Researchers develop simple method to create graphene nanonets, useful for biological sensing

Researchers from Seoul National University developed a simple method to produce graphene nanonet (GNN) patterns on large areas. The patterns, which contain continuous networks of chemically functionalized graphene nanoribbons, could be used to make biosensor devices. These patterns behave better than GO or GNRs which are commonly used for biological sensing applications and are easy to make.

The GNN structures are made from continuous networks of GNRs with chemical functional groups on their edges. The chemical functional groups in the GNN can be functionalized with biological molecules such as DNA for biochip applications. The researchers successfully performed fluorescence imaging of DNA molecules on the GNN channels and has electrically detected the DNA at 1 nM concentrations using the GNN-based biochip devices.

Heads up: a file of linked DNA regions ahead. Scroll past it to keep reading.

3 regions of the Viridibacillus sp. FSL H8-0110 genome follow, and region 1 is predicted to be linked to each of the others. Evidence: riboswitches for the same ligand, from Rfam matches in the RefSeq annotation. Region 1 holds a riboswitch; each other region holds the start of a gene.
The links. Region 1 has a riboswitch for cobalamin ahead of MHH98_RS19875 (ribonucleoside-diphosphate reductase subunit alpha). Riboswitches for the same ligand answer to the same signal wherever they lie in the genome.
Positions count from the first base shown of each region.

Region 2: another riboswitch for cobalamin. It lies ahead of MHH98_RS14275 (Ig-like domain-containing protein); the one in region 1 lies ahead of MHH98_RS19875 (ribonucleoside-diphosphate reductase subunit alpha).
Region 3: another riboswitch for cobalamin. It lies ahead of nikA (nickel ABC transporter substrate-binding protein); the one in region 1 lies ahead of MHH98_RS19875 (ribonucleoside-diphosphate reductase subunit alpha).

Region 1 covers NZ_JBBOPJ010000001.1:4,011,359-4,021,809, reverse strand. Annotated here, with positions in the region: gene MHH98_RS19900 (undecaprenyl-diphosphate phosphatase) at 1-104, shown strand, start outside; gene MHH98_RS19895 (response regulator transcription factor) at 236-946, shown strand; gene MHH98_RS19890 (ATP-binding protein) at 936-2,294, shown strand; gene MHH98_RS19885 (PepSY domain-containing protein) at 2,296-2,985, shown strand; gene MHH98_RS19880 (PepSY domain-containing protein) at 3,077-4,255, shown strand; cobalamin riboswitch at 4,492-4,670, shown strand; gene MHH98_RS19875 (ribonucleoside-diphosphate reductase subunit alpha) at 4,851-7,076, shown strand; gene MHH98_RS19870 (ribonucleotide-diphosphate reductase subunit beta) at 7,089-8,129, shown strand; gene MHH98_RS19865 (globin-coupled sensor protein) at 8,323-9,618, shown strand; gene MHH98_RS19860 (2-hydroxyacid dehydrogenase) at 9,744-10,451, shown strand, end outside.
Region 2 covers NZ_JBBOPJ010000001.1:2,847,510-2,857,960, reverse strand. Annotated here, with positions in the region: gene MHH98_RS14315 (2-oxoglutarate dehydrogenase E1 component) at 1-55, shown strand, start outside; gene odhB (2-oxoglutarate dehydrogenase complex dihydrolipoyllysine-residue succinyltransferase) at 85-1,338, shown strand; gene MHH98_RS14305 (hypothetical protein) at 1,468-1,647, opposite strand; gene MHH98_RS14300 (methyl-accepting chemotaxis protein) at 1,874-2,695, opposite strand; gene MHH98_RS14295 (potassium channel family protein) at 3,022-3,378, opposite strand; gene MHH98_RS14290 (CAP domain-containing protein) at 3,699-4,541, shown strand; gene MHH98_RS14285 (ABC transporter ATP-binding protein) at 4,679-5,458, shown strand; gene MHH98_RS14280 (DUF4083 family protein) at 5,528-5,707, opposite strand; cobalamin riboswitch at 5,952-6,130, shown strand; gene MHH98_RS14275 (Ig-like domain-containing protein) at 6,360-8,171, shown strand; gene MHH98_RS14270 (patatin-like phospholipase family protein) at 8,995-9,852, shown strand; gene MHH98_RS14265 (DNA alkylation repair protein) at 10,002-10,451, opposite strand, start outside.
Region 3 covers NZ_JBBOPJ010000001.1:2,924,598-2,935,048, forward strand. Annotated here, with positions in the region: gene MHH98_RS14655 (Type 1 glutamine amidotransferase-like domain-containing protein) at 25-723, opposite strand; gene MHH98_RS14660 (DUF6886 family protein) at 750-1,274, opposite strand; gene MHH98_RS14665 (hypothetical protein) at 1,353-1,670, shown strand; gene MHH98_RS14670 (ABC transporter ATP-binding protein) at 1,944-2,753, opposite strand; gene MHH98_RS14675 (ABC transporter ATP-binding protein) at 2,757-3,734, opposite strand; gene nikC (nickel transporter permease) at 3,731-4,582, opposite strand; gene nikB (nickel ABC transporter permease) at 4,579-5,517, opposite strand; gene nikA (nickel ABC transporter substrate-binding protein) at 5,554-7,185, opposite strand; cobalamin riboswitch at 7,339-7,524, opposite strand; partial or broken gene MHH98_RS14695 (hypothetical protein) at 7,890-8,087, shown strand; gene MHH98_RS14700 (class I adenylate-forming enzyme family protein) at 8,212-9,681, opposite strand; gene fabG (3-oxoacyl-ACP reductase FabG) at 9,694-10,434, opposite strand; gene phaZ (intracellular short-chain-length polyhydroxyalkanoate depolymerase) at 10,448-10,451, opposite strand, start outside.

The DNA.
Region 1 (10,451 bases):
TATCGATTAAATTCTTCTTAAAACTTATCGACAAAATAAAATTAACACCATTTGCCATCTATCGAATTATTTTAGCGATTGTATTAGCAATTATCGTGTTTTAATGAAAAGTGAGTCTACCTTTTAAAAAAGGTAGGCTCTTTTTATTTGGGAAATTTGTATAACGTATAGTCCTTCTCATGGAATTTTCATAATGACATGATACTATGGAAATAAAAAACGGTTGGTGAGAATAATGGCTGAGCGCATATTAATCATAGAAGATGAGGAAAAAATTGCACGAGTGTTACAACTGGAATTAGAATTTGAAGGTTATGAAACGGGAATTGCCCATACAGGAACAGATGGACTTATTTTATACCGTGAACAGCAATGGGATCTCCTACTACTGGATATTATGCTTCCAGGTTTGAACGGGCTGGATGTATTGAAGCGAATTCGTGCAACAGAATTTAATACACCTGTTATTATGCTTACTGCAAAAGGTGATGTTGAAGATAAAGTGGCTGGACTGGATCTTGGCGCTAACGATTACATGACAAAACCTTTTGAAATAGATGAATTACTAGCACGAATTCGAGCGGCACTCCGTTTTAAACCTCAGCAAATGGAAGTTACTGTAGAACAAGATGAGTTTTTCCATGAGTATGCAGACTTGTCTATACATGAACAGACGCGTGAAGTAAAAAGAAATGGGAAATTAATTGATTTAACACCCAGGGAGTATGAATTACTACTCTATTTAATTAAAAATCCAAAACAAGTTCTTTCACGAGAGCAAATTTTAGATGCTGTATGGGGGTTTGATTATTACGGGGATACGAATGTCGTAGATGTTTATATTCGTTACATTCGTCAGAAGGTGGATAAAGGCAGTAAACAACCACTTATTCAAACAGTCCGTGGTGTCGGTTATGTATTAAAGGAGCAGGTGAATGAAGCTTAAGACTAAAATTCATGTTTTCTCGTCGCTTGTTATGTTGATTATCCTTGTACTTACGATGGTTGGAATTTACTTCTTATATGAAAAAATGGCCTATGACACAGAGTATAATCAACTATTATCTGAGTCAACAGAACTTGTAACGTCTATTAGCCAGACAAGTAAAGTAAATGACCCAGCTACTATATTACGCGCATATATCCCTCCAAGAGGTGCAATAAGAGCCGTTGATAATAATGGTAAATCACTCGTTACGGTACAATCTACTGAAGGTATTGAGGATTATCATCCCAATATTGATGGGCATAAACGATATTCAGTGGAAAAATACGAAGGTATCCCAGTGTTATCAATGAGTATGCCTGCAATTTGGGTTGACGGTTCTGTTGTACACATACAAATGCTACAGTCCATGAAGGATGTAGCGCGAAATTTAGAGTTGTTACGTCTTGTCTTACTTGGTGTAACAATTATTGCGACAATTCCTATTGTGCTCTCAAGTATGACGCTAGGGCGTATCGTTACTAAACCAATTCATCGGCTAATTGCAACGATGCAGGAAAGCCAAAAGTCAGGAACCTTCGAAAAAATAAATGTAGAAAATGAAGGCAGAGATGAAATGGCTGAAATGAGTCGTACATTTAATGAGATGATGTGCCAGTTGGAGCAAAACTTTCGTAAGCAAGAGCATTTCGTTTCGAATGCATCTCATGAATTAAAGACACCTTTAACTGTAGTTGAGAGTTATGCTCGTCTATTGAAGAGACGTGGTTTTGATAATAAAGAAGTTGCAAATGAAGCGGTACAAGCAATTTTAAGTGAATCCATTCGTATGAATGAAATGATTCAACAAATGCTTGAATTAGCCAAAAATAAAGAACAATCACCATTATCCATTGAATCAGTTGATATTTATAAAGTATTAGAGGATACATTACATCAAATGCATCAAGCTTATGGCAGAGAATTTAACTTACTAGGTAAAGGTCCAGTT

The new process uses selectively assembled V2O5 nanowires as a shadow mask on a graphene layer during a reactive ion etching step.

Posted: Sep 19,2013 by Ron Mertens